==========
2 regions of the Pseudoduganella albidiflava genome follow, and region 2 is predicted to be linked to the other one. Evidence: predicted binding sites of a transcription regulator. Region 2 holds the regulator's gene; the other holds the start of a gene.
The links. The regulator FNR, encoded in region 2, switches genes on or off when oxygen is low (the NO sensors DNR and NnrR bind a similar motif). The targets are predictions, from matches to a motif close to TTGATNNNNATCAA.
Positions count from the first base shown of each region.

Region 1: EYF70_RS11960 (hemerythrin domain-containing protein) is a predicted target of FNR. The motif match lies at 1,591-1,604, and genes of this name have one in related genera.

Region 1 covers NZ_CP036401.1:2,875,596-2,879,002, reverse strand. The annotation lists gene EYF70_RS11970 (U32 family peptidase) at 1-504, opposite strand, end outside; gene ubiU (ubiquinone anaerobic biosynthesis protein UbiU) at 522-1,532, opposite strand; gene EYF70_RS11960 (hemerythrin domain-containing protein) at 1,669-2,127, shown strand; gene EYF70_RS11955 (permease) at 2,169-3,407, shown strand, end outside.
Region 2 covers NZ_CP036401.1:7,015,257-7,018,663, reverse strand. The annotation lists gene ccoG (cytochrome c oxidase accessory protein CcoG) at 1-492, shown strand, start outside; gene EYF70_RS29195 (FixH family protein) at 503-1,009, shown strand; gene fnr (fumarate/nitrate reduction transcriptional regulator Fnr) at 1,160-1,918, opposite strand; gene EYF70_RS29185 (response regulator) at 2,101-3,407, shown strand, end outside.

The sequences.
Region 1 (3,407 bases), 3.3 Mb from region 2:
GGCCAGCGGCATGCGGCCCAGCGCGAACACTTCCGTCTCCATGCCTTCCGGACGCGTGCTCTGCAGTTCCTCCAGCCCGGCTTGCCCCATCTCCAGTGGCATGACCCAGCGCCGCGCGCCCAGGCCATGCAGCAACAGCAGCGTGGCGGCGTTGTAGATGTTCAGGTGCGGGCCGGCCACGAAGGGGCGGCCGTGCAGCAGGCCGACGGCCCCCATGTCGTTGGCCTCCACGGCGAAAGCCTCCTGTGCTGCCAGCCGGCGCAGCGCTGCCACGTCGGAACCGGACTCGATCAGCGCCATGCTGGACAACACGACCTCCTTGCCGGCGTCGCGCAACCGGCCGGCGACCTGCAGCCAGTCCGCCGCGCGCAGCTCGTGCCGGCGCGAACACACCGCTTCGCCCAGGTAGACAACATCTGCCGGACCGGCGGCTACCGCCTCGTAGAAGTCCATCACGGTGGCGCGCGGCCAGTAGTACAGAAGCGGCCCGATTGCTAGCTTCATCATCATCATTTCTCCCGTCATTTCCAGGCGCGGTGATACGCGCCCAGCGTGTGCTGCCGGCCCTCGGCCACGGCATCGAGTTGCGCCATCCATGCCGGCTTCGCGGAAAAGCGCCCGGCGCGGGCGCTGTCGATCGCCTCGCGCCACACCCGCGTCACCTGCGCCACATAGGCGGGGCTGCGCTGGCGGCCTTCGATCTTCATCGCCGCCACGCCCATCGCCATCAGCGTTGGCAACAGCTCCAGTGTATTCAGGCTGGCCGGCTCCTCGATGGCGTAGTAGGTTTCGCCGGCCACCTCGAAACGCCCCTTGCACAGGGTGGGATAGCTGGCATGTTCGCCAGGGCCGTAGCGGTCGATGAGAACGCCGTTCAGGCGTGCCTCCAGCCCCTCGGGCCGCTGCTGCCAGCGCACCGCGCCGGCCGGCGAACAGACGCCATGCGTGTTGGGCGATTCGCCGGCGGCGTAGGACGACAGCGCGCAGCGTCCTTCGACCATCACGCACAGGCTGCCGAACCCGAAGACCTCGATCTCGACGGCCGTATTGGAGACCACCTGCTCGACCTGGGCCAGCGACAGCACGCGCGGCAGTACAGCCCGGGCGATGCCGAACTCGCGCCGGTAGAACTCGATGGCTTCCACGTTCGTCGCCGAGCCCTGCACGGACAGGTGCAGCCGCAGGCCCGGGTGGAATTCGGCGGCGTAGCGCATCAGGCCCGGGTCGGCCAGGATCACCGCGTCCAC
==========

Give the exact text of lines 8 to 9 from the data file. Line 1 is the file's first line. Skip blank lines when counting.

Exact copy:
Region 1 (3,407 bases), 3.3 Mb from region 2:
GGCCAGCGGCATGCGGCCCAGCGCGAACACTTCCGTCTCCATGCCTTCCGGACGCGTGCTCTGCAGTTCCTCCAGCCCGGCTTGCCCCATCTCCAGTGGCATGACCCAGCGCCGCGCGCCCAGGCCATGCAGCAACAGCAGCGTGGCGGCGTTGTAGATGTTCAGGTGCGGGCCGGCCACGAAGGGGCGGCCGTGCAGCAGGCCGACGGCCCCCATGTCGTTGGCCTCCACGGCGAAAGCCTCCTGTGCTGCCAGCCGGCGCAGCGCTGCCACGTCGGAACCGGACTCGATCAGCGCCATGCTGGACAACACGACCTCCTTGCCGGCGTCGCGCAACCGGCCGGCGACCTGCAGCCAGTCCGCCGCGCGCAGCTCGTGCCGGCGCGAACACACCGCTTCGCCCAGGTAGACAACATCTGCCGGACCGGCGGCTACCGCCTCGTAGAAGTCCATCACGGTGGCGCGCGGCCAGTAGTACAGAAGCGGCCCGATTGCTAGCTTCATCATCATCATTTCTCCCGTCATTTCCAGGCGCGGTGATACGCGCCCAGCGTGTGCTGCCGGCCCTCGGCCACGGCATCGAGTTGCGCCATCCATGCCGGCTTCGCGGAAAAGCGCCCGGCGCGGGCGCTGTCGATCGCCTCGCGCCACACCCGCGTCACCTGCGCCACATAGGCGGGGCTGCGCTGGCGGCCTTCGATCTTCATCGCCGCCACGCCCATCGCCATCAGCGTTGGCAACAGCTCCAGTGTATTCAGGCTGGCCGGCTCCTCGATGGCGTAGTAGGTTTCGCCGGCCACCTCGAAACGCCCCTTGCACAGGGTGGGATAGCTGGCATGTTCGCCAGGGCCGTAGCGGTCGATGAGAACGCCGTTCAGGCGTGCCTCCAGCCCCTCGGGCCGCTGCTGCCAGCGCACCGCGCCGGCCGGCGAACAGACGCCATGCGTGTTGGGCGATTCGCCGGCGGCGTAGGACGACAGCGCGCAGCGTCCTTCGACCATCACGCACAGGCTGCCGAACCCGAAGACCTCGATCTCGACGGCCGTATTGGAGACCACCTGCTCGACCTGGGCCAGCGACAGCACGCGCGGCAGTACAGCCCGGGCGATGCCGAACTCGCGCCGGTAGAACTCGATGGCTTCCACGTTCGTCGCCGAGCCCTGCACGGACAGGTGCAGCCGCAGGCCCGGGTGGAATTCGGCGGCGTAGCGCATCAGGCCCGGGTCGGCCAGGATCACCGCGTCCAC